In English, we use scaffolding and modelling to ensure that students know what to do and how to do it, particularly in terms of exam skills. One way we have taken account of cognitive load is to make use of scaffolding and modelling when preparing Year 11 students for plotting a story in the creative writing section of one of their English Language exams. We have learnt that the plot of a story is one of the key things the examiners are looking for. Having explored a variety of creative writing techniques in Year 10, we work through a specific story section by section. We show students a model of an opening paragraph, for example, talk through what has been written, how it has been written and why this is a good example, then students write their own version for a similar story. We follow the same pattern for the whole piece so that students’ stories are tightly plotted but they have only focused on a very short section at a time. This takes away the anxiety of ‘what shall I write about’ and the tendency to spend too long on the first half then rush the second.

Jo Sheldon, English

Cognitive Load Theory and the Science Classroom

When reading more about cognitive overload, it was certainly overwhelming to think about where I could begin to make changes to my teaching that would help to reduce students being overwhelmed with information and not over loading their working memories. I chose to focus on making a subtle and manageable change and have been (attempting!) to master this in the past few weeks. I chose to focus on ‘cutting out inessential information’ by ensuring I am not presenting new information in multiple forms i.e. writing out the stages of mitosis on the board and then standing there and reading it out to students. The theory suggests that presenting information in multiple forms is redundant and increases cognitive load. I have been more carefully selecting my resources and what I am putting on my PowerPoint slides. For example, when describing the process of immunity to GCSE students, I will have a single diagram on the board, showing the relevant cells I am describing and talk them through the process, without any words on the board for them to be reading. This enables students to focus on what I am saying, without also trying to read it through as text or annotations on the board. Wherever possible, I am trying to tweak resources and make sure I am not presenting the same information in multiple ways as well as cutting out inessential information that students won’t benefit from. It has taken me a while to get the hang of it but I am slowly starting to become more aware as time goes on.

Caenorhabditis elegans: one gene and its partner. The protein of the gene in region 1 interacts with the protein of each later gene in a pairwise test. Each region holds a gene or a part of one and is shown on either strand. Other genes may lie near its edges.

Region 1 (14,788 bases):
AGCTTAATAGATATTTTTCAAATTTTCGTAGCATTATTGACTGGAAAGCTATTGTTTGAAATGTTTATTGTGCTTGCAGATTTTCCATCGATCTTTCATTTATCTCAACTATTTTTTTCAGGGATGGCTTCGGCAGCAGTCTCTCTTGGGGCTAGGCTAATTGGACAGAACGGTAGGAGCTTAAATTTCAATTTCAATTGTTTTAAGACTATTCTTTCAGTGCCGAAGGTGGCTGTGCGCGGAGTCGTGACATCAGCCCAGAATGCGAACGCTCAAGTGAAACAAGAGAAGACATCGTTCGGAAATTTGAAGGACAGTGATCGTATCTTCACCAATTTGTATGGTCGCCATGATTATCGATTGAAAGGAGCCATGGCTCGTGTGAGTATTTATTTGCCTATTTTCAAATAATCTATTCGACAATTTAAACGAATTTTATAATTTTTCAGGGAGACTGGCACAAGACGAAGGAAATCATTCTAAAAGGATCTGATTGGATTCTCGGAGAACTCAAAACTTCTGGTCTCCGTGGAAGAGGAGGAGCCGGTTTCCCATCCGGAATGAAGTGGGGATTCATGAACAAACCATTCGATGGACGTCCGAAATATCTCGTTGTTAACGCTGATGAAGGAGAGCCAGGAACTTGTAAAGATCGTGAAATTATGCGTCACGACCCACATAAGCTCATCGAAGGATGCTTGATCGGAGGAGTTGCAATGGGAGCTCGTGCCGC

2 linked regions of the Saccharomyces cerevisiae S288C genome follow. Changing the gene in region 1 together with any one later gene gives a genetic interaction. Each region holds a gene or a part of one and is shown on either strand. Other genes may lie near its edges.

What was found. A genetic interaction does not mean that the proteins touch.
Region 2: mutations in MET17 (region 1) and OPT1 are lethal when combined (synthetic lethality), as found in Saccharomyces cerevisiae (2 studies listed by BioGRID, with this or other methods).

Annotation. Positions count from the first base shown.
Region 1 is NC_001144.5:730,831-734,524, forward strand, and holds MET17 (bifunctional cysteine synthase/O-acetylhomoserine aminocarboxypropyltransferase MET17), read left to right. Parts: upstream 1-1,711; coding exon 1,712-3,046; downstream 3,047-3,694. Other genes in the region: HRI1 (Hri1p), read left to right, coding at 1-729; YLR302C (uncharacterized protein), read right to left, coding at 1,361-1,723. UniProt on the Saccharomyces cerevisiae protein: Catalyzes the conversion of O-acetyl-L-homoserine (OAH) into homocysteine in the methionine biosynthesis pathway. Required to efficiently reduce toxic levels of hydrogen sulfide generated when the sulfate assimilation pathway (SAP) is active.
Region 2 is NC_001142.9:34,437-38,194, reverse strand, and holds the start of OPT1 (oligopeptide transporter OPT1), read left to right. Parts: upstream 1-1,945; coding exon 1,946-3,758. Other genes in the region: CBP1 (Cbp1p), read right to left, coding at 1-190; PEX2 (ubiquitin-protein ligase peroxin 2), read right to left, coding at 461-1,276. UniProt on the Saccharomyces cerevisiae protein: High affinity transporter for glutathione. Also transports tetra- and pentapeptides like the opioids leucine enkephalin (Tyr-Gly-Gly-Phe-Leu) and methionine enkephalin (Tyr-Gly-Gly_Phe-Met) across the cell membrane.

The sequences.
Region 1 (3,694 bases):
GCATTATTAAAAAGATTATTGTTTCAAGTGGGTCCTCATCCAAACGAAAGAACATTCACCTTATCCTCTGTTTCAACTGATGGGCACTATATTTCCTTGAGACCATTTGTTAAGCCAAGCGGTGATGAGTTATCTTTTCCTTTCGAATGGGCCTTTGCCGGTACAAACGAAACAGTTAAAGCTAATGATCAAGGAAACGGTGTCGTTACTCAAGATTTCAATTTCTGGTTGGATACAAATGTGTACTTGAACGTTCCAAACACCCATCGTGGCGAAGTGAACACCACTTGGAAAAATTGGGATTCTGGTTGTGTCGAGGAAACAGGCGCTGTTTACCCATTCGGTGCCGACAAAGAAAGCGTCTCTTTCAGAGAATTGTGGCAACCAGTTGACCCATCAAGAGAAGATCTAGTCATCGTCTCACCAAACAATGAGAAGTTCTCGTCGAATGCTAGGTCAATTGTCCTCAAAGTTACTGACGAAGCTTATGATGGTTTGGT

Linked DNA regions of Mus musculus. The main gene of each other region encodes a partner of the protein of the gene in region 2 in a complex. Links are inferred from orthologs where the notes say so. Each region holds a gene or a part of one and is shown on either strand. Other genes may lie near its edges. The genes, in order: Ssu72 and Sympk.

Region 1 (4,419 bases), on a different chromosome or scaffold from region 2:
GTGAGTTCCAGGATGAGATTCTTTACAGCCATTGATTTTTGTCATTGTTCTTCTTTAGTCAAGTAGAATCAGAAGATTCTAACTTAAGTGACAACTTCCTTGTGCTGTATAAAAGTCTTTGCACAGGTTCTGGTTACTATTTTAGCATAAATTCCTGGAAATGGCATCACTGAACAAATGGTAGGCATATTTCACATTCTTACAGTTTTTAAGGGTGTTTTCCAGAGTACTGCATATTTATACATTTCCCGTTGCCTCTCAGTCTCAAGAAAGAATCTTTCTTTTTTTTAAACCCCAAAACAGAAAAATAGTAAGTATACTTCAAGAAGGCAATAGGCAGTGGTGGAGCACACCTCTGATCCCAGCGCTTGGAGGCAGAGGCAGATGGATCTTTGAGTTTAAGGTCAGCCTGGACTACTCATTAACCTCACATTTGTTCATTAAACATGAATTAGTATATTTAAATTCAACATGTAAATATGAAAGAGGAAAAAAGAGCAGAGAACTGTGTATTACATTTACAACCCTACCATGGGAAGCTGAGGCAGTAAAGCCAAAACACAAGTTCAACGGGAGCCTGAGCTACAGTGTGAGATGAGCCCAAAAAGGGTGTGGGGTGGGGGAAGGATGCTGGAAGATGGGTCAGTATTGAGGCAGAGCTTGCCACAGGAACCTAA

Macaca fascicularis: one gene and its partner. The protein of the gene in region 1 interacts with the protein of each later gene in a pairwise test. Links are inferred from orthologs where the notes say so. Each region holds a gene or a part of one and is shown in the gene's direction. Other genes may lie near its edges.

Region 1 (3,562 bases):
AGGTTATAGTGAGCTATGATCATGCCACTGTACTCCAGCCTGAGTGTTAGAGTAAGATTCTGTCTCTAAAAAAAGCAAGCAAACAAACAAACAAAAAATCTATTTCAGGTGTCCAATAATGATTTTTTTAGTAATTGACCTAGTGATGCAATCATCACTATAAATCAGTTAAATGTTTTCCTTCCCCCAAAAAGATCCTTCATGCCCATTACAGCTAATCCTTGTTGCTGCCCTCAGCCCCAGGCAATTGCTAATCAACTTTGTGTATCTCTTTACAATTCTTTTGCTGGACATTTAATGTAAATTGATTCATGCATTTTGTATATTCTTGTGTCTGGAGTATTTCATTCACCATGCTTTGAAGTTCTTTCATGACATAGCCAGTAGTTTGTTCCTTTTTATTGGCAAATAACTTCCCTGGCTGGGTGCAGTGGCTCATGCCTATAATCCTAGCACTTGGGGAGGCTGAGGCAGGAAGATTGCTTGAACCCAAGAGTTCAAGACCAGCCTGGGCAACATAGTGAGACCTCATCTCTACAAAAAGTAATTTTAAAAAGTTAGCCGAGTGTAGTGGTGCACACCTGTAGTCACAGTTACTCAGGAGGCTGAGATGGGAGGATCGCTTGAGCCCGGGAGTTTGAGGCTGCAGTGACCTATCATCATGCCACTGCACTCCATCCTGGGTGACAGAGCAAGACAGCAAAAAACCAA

Jess Gillespie, Science

Cognitive Load Theory and the Maths Classroom

When developing students’ knowledge of your subject or a particular topic you need to ensure you do not generate excessive cognitive load with in lessons. The main way you can achieve this is to include / use students pre-existing knowledge within your teaching- a key element of Cognitive Load Theory. When introducing the concept of algebra, I have found that using student’s basic knowledge of numbers, letters and functions enables the lower ability students to access the basic foundations for algebra. I can then introduce students to the subject specific vocabulary such as coefficient, variable and constant. This then equips students to transfer their prior knowledge of numbers and letters to understand algebra as a mathematical concept without being overwhelmed. With this foundation, I can then increase the difficulty through including different aspects of algebra such as simplify, expand and factorise. This has been successful way of helping to manage students’ cognitive load. It has also required a clear sequencing of lessons so that the difficulty has built gradually with a keen focus on building on the learning blocks of students’ knowledge. As a consequence, students grow in confidence and are more successful.

Toni Walton, Maths

Additional Reading: